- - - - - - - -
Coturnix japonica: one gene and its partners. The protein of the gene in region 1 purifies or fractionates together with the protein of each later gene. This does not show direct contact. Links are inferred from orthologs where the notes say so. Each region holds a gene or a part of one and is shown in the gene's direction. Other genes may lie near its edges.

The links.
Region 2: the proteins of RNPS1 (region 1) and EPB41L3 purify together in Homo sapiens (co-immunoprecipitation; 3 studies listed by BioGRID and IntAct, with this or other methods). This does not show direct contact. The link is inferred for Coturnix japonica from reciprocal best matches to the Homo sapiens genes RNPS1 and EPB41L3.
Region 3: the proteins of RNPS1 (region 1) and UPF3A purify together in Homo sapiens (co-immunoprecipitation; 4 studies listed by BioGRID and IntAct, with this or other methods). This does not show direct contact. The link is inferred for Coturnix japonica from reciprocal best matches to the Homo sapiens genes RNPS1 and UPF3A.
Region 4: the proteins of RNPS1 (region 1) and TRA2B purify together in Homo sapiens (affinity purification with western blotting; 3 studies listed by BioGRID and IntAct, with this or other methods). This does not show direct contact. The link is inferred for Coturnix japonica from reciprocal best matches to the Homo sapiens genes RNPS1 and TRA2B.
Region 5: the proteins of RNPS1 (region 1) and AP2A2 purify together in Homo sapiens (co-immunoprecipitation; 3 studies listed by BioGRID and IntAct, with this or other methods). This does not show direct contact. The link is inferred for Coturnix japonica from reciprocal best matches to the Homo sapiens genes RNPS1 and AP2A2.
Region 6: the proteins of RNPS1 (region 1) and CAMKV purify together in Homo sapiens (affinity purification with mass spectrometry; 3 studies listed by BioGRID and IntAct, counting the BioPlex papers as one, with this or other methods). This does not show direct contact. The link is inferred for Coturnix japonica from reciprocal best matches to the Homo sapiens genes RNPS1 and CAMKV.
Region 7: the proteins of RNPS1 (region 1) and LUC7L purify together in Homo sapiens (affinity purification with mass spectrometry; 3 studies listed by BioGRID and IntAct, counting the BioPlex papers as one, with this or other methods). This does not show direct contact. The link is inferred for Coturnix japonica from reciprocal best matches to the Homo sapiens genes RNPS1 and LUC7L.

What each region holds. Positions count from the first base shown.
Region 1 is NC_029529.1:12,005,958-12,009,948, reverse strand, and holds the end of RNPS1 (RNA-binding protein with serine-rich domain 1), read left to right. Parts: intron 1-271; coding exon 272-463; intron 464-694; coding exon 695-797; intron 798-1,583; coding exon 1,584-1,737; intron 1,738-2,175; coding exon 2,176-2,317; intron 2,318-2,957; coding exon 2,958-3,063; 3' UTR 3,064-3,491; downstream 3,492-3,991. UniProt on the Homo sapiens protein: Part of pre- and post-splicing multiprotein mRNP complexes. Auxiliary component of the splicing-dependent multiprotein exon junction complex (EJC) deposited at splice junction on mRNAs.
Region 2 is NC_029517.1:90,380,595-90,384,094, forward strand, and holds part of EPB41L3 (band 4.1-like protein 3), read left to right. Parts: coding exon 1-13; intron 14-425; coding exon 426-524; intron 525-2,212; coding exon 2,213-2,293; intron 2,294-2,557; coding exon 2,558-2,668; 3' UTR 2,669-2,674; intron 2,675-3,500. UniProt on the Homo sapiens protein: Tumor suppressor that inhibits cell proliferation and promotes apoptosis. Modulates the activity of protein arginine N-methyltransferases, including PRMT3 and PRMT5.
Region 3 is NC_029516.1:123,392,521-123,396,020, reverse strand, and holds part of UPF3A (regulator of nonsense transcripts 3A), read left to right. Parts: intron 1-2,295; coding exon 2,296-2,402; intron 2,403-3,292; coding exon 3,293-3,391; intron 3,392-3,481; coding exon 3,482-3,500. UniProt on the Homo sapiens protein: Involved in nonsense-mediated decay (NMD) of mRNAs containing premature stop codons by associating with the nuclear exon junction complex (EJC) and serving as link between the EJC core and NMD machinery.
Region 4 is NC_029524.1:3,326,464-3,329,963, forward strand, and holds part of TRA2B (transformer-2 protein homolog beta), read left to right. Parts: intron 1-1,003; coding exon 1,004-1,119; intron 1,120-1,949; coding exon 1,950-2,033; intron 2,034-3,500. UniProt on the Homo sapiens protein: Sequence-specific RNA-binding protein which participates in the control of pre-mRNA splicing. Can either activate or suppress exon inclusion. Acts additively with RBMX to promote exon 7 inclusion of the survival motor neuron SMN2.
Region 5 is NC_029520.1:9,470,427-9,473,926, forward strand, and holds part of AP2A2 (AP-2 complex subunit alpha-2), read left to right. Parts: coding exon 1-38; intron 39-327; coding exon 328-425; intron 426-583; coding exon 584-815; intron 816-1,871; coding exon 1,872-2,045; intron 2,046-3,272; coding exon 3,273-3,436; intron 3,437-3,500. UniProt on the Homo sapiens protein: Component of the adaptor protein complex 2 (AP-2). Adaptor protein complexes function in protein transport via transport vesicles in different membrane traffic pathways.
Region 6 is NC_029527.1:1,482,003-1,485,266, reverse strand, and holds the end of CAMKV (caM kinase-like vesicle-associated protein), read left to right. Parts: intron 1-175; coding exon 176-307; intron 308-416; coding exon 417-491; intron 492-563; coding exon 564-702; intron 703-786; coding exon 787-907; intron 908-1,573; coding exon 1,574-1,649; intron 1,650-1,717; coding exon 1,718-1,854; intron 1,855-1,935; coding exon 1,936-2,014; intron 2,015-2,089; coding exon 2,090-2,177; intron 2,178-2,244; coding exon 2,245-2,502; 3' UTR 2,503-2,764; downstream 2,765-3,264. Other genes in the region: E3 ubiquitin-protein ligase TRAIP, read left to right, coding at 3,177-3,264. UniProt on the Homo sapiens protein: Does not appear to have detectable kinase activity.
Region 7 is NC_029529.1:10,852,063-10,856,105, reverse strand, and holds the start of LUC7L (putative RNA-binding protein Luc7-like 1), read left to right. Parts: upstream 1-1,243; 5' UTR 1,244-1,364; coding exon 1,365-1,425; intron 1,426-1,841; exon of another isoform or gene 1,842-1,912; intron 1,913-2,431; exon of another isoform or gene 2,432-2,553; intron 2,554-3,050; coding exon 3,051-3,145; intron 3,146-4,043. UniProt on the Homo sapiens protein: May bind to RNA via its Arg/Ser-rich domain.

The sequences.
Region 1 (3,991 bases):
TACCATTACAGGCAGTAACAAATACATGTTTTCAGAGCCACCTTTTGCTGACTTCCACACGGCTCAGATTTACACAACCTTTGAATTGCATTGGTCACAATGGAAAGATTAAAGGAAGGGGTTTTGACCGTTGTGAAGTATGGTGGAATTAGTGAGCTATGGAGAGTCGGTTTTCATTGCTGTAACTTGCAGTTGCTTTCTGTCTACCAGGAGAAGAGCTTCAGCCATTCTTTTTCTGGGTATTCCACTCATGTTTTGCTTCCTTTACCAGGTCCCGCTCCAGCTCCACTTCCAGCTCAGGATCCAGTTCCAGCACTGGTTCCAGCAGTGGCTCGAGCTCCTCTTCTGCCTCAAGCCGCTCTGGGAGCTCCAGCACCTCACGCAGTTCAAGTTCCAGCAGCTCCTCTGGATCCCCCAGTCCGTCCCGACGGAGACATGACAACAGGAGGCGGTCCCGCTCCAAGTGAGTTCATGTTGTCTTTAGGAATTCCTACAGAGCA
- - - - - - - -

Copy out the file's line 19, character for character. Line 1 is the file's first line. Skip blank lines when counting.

TACCATTACAGGCAGTAACAAATACATGTTTTCAGAGCCACCTTTTGCTGACTTCCACACGGCTCAGATTTACACAACCTTTGAATTGCATTGGTCACAATGGAAAGATTAAAGGAAGGGGTTTTGACCGTTGTGAAGTATGGTGGAATTAGTGAGCTATGGAGAGTCGGTTTTCATTGCTGTAACTTGCAGTTGCTTTCTGTCTACCAGGAGAAGAGCTTCAGCCATTCTTTTTCTGGGTATTCCACTCATGTTTTGCTTCCTTTACCAGGTCCCGCTCCAGCTCCACTTCCAGCTCAGGATCCAGTTCCAGCACTGGTTCCAGCAGTGGCTCGAGCTCCTCTTCTGCCTCAAGCCGCTCTGGGAGCTCCAGCACCTCACGCAGTTCAAGTTCCAGCAGCTCCTCTGGATCCCCCAGTCCGTCCCGACGGAGACATGACAACAGGAGGCGGTCCCGCTCCAAGTGAGTTCATGTTGTCTTTAGGAATTCCTACAGAGCA